A group of mayors who want to let cities cut current and future public employee pensions have filed to put a measure on California's statewide November, 2014 ballot.
San Bernardino Mayor Patrick Morris was among those who signed the measure. His city sought bankruptcy protection more than a year ago in order to reorganize millions of dollars in pension and other debt. Other area mayors adding their names to the Pension Reform Act of 2014 were Anaheim's Tom Tait and Santa Ana's Miguel Pulido. San Jose Mayor Chuck Reed also signed.
To get their measure before voters, the mayors would have to mount an expensive initiative signature-gathering campaign, or persuade the Legislature to put it on the ballot.
Government watchers such as the California Little Hoover Commission and the U.S. Government Accountability Office have long warned that local governments have been making pension promises to employees that they cannot keep. But pension reform at the local level can be a divisive issue, often pitting current workers against future employees.
The California Legislature last year passed a law to reduce the retirement benefits of future state employees, but it left current workers' benefits untouched.
This week, four Long Beach unions came to terms with city management to reduce the retirement benefits of future workers, and to have current and future employees put more of their own pay into their retirement funds. All the unions representing workers in Long Beach will have two tiers of benefits, with new employees receiving less than current workers.
The Little Hoover Commission in 2011 said public employee pension programs were dangerously underfunded, and it concluded that pension debt was a primary driver of Stockton and San Bernardino into bankruptcy.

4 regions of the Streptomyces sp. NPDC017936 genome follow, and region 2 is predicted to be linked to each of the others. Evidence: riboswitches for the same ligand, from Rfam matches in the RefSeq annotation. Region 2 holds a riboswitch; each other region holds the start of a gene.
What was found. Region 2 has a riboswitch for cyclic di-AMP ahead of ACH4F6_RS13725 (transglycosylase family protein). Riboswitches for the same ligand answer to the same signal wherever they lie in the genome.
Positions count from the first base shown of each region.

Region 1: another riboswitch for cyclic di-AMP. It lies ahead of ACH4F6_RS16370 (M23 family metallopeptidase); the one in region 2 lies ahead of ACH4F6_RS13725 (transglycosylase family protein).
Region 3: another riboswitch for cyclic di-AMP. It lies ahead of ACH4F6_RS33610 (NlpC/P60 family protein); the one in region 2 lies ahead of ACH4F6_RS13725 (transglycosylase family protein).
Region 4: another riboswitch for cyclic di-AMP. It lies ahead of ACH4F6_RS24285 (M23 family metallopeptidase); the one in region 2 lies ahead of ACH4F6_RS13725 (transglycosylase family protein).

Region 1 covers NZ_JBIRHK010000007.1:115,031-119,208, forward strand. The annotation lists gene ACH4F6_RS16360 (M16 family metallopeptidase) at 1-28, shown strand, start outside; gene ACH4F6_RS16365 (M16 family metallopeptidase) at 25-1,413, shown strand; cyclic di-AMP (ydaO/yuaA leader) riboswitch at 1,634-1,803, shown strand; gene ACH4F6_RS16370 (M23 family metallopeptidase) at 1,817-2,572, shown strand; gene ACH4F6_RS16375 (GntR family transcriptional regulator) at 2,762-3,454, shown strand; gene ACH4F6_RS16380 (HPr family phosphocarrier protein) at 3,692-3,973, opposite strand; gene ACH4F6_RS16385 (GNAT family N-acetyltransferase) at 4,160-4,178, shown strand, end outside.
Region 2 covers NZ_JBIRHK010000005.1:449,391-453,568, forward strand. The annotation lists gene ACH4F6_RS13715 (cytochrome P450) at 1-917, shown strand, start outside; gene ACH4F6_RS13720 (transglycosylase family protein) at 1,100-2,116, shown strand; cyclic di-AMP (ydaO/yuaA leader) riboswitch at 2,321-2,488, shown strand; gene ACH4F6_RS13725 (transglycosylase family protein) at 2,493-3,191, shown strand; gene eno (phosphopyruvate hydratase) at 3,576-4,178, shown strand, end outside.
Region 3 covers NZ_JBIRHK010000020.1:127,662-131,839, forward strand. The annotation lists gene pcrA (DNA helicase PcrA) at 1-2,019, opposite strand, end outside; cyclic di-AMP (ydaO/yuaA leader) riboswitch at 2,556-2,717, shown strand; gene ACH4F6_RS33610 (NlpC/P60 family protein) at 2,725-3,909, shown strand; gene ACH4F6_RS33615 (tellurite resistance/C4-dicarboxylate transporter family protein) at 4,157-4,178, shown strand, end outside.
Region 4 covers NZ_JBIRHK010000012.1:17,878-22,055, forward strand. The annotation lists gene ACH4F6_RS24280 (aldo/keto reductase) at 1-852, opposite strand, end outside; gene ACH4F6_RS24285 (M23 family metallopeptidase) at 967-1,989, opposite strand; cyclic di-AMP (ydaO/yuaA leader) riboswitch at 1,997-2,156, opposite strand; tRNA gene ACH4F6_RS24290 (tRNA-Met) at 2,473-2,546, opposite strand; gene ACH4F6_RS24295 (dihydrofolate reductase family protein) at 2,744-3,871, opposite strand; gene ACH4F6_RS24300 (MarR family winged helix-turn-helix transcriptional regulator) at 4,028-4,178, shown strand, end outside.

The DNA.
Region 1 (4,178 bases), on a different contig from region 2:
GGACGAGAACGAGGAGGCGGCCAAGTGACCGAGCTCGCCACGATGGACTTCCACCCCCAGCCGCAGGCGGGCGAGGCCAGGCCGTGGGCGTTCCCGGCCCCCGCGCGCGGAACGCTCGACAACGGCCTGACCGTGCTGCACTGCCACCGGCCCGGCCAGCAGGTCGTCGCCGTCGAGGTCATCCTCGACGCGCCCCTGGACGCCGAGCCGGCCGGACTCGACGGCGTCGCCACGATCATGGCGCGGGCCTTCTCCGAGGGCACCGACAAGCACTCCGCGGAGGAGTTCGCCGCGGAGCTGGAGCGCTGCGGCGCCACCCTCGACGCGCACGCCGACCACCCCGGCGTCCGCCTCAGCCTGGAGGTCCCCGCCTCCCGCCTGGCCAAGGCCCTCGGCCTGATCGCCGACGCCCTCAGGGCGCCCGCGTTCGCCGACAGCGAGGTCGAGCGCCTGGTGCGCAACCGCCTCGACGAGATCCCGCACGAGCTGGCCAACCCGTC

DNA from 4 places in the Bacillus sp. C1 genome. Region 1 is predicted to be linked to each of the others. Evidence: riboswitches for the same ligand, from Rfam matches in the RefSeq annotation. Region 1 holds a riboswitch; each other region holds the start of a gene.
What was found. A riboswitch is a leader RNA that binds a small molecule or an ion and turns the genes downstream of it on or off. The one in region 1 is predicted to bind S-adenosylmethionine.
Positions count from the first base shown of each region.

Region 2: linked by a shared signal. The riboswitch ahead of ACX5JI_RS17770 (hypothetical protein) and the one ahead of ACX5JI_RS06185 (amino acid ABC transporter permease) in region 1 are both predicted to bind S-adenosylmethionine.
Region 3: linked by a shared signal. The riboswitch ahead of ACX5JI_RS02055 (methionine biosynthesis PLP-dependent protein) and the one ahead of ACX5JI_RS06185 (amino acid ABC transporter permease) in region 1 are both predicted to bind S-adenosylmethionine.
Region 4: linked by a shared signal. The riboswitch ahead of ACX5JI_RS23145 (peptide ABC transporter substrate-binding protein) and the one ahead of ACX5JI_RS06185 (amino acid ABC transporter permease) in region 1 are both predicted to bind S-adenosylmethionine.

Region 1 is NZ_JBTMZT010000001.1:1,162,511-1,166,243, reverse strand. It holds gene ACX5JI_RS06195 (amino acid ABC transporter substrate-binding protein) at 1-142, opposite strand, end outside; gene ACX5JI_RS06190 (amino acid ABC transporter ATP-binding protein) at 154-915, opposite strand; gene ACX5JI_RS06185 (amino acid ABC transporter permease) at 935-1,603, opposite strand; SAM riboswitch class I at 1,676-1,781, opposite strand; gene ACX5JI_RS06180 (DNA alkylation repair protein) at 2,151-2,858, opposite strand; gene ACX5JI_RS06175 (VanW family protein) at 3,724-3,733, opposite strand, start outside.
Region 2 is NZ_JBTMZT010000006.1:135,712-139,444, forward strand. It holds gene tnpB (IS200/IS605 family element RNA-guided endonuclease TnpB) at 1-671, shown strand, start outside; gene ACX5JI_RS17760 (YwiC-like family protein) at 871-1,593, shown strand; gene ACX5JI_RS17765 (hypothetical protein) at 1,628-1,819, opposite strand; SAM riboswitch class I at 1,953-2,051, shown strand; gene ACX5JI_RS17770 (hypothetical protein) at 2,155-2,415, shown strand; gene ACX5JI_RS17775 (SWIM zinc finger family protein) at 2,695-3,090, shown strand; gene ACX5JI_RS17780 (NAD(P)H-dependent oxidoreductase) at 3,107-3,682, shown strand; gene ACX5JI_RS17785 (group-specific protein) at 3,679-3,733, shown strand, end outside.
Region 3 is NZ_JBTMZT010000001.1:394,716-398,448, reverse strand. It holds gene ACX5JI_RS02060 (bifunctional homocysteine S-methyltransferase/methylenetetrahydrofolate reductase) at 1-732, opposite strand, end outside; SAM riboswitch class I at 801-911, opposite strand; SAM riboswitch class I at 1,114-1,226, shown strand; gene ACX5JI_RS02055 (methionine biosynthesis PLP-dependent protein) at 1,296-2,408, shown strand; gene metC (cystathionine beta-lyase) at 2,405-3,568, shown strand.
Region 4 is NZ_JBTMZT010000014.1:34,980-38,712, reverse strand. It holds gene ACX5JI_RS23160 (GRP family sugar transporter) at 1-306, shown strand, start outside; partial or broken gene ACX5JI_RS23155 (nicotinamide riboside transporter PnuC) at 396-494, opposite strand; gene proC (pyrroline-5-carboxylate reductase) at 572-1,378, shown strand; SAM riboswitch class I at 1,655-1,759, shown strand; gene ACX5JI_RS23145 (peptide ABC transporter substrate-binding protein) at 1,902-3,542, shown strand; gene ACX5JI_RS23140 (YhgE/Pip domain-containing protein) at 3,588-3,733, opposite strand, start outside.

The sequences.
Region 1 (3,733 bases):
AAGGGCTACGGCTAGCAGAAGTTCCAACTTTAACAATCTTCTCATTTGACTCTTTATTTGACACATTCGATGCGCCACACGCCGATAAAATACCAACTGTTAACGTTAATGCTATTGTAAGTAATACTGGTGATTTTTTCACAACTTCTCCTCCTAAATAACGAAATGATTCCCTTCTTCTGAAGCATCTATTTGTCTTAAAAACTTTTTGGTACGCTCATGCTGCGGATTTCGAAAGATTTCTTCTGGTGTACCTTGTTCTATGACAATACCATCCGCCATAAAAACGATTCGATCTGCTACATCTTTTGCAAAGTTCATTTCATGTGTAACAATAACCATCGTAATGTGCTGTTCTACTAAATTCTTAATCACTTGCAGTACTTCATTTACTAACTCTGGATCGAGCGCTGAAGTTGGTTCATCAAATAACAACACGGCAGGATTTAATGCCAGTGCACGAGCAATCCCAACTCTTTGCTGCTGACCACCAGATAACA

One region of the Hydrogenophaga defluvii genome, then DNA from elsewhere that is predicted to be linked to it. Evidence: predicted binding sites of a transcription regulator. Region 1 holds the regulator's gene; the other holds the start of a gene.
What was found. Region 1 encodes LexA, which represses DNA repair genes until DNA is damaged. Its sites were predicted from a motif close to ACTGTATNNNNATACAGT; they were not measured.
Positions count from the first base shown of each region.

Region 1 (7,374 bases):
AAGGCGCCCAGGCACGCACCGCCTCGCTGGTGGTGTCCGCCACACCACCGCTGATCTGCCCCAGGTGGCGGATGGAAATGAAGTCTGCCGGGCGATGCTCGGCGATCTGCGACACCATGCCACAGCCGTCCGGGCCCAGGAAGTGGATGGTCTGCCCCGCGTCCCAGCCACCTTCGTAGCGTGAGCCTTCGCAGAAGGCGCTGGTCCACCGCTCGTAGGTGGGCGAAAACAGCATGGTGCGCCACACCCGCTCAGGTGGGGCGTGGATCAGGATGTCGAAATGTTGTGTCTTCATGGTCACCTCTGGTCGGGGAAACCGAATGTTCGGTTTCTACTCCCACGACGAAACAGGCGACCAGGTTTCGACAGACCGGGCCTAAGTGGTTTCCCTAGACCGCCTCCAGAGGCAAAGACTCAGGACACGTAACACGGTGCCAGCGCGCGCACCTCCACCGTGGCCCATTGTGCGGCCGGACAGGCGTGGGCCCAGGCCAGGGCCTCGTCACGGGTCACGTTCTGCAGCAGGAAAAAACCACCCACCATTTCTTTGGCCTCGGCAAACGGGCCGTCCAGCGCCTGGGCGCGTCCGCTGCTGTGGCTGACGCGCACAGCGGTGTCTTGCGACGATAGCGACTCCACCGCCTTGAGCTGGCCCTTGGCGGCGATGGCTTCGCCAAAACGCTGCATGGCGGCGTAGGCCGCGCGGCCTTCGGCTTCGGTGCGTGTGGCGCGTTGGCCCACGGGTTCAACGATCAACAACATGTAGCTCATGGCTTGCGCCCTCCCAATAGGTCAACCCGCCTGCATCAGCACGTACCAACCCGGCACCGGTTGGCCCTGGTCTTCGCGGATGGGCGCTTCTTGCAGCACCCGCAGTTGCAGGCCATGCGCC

Stanford researchers estimated in 2010 that the three biggest pension funds in California (CalPers, CalStrs and UCRS), which manage retirement money for 2.6 million teachers, public employees and university workers, could face a $500 billion shortfall in obligations. They said governments were low-balling how much they owed because they were overestimating what their investments would earn.
Underfunded pension obligations are getting more attention in the financial world. In April the credit rating firm Moody's changed how it calculates the risks of investing in cities' bonds, placing more emphasis on pension burdens. A lower rating means it's more expensive for cities to borrow money. Moody's later issued a list of 30 California cities whose bonds were under review for a potential downgrade, an analysis that was partially based on the risk that cities had promised more in pensions than they could pay.
Those cities include Azusa, Downey, Santa Monica, Glendale, Huntington Beach, Inglewood, Long Beach, Palmdale, Rancho Mirage, Redondo Beach, Santa Ana and Torrance.